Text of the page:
And now the reason I suggest 20-30 minute epoxy, after you have it all spread out, take a small bowl and cover it, let it sit for 5 minute and then return with a heat gun or a hairdryer on low air but hot heat (or even a butane torch)... Using the heat source swipe over the key a few times, this will pop any bubbles that have risen to the top... Cover with the bowl again and wait 5 minutes again, repeat the heat... You cover it to keep out settling airborne dust...
The end product should be a visibly bubble free clear coat, and look just like the original...
Neat idea but I'm not a fan of that method and here's why. Epoxy can be messy and the process would take too long. I'm thinking they did fast and dirty here. Also epoxy can be too thick and based on the actual size of these parts won't be as thin or subtle as something as thin as Future. I'm guessing they assembled the parts off the key and soldered it all together then glued it on, then sealed it with some sort of clear coat. I think the yellow coloring is the brass/steel alloy of the metal the key is made of. Once the chrome plating is sanded off to blank the key it will have a yellow-ish tint to it. Future is pretty hard stuff and is an old modellers secret. It drys pretty fast and hard and can be controlled easier as a liquid that epoxy can't. I think I'm going to try the Future in an experiment but I really think that's my best bet for this one.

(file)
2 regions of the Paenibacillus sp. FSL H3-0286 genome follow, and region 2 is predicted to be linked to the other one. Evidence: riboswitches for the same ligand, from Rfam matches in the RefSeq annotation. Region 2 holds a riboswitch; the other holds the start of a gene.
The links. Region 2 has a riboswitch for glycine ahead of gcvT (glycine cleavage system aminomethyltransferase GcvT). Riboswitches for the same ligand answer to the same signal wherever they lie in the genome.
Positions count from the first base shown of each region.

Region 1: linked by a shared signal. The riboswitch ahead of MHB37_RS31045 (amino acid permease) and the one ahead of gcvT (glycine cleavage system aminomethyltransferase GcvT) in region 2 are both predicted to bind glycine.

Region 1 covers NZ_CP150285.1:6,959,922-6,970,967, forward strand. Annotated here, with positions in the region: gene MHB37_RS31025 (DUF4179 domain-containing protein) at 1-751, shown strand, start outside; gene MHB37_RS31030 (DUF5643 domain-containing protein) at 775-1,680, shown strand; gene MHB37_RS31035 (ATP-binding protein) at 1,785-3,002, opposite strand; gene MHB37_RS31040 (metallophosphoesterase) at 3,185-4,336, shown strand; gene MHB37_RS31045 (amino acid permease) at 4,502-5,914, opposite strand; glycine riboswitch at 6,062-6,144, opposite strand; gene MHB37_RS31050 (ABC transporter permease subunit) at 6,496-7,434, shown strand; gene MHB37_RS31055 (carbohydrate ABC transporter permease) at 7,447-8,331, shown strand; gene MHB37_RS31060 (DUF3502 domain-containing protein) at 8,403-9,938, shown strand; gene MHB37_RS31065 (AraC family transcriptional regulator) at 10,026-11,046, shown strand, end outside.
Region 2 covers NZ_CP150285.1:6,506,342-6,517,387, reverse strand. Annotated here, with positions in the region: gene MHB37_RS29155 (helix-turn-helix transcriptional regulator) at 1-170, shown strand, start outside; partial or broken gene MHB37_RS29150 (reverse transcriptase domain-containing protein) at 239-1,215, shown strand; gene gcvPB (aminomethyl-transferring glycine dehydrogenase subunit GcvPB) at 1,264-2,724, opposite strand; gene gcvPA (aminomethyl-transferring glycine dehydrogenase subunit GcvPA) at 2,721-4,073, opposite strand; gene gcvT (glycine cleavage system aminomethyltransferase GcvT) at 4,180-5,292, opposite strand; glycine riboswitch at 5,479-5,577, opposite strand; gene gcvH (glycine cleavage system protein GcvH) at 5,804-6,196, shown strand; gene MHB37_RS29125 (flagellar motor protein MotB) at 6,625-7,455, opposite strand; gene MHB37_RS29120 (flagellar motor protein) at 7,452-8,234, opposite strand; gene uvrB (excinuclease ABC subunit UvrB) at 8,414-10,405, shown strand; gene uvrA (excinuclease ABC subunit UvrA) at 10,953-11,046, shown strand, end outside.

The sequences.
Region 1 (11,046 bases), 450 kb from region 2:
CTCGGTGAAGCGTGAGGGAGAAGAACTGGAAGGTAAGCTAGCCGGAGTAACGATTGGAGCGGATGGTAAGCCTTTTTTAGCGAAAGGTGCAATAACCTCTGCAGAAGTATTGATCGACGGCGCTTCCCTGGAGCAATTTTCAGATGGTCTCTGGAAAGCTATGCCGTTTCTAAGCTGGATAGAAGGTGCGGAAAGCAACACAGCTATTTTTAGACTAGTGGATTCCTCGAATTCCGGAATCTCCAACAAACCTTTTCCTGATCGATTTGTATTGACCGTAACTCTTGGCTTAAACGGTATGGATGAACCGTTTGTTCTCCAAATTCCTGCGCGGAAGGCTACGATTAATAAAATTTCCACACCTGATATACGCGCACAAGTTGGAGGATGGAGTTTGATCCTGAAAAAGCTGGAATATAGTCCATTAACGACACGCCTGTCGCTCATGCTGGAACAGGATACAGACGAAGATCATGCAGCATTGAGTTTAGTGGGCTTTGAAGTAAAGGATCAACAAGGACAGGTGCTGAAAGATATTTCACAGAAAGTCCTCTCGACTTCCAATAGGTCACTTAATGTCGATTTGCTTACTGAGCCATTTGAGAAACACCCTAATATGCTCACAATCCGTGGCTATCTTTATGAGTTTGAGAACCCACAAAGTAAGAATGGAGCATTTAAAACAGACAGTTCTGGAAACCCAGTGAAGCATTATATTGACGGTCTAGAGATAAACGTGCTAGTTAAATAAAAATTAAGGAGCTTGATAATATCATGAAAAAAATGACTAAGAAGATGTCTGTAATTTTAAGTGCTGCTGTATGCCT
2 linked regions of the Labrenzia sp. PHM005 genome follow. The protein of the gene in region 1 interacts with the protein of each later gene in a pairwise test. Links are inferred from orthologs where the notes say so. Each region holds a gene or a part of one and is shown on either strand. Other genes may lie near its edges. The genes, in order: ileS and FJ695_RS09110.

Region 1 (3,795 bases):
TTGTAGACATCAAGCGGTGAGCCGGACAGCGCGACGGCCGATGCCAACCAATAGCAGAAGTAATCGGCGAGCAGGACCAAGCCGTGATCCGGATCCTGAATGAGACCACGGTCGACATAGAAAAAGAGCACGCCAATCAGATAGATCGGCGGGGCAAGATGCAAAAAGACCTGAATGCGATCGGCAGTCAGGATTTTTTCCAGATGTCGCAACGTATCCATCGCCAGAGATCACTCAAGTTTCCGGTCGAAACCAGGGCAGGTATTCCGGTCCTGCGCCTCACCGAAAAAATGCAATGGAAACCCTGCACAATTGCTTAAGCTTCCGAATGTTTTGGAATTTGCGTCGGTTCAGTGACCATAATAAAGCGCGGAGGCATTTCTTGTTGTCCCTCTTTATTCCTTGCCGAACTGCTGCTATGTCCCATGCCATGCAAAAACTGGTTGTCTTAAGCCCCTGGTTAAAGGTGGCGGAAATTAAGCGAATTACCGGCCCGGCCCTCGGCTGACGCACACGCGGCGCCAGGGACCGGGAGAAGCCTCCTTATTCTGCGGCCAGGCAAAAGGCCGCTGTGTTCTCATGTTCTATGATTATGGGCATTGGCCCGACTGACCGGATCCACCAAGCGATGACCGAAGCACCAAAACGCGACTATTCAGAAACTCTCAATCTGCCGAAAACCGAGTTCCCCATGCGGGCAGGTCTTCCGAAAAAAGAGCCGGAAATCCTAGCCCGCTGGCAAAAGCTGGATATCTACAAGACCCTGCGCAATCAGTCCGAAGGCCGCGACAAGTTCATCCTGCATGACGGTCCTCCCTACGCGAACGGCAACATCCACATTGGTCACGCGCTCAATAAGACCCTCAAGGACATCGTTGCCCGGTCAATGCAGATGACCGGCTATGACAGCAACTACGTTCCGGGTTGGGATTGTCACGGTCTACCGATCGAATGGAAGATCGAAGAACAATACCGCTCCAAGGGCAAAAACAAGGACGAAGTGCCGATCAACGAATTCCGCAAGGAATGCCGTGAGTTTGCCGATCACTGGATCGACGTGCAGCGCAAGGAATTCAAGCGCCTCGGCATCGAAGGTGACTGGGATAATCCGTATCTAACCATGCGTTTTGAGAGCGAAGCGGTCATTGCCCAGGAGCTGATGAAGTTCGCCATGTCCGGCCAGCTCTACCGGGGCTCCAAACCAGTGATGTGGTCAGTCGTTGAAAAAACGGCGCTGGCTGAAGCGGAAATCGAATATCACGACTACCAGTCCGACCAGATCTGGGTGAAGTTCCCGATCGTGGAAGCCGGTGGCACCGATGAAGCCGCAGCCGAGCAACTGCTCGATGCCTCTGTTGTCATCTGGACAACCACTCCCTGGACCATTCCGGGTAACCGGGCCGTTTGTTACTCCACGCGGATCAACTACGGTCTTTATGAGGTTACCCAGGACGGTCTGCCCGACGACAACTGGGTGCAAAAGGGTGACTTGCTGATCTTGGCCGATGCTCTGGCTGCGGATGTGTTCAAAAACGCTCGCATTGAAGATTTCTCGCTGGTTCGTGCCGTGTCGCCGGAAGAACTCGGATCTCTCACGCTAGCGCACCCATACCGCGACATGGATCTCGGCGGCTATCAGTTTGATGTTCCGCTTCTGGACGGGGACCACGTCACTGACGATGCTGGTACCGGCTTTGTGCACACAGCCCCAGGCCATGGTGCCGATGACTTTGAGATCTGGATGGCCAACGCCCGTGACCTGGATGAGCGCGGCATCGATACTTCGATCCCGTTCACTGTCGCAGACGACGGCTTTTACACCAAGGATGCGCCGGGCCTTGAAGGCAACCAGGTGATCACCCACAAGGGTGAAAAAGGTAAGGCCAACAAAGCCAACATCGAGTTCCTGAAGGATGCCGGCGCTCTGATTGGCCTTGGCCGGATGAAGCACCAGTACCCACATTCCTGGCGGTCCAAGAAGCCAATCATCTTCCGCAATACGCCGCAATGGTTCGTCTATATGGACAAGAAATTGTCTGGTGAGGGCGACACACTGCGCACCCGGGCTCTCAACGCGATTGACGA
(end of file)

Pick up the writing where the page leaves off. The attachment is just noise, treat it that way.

The resistor is a 10K 1/4 watt (Brown Black Orange Gold) while the chip is an 8-pin DIL. It could be either a 555 or a 741 Op-Amp IC. But I would like to guess its a 555 too.
However, on my current projects, it could also be an opto-isolator or even a 12F6xx series from Microchip.
But, it's your prop you can do whatever you feel is appropriate...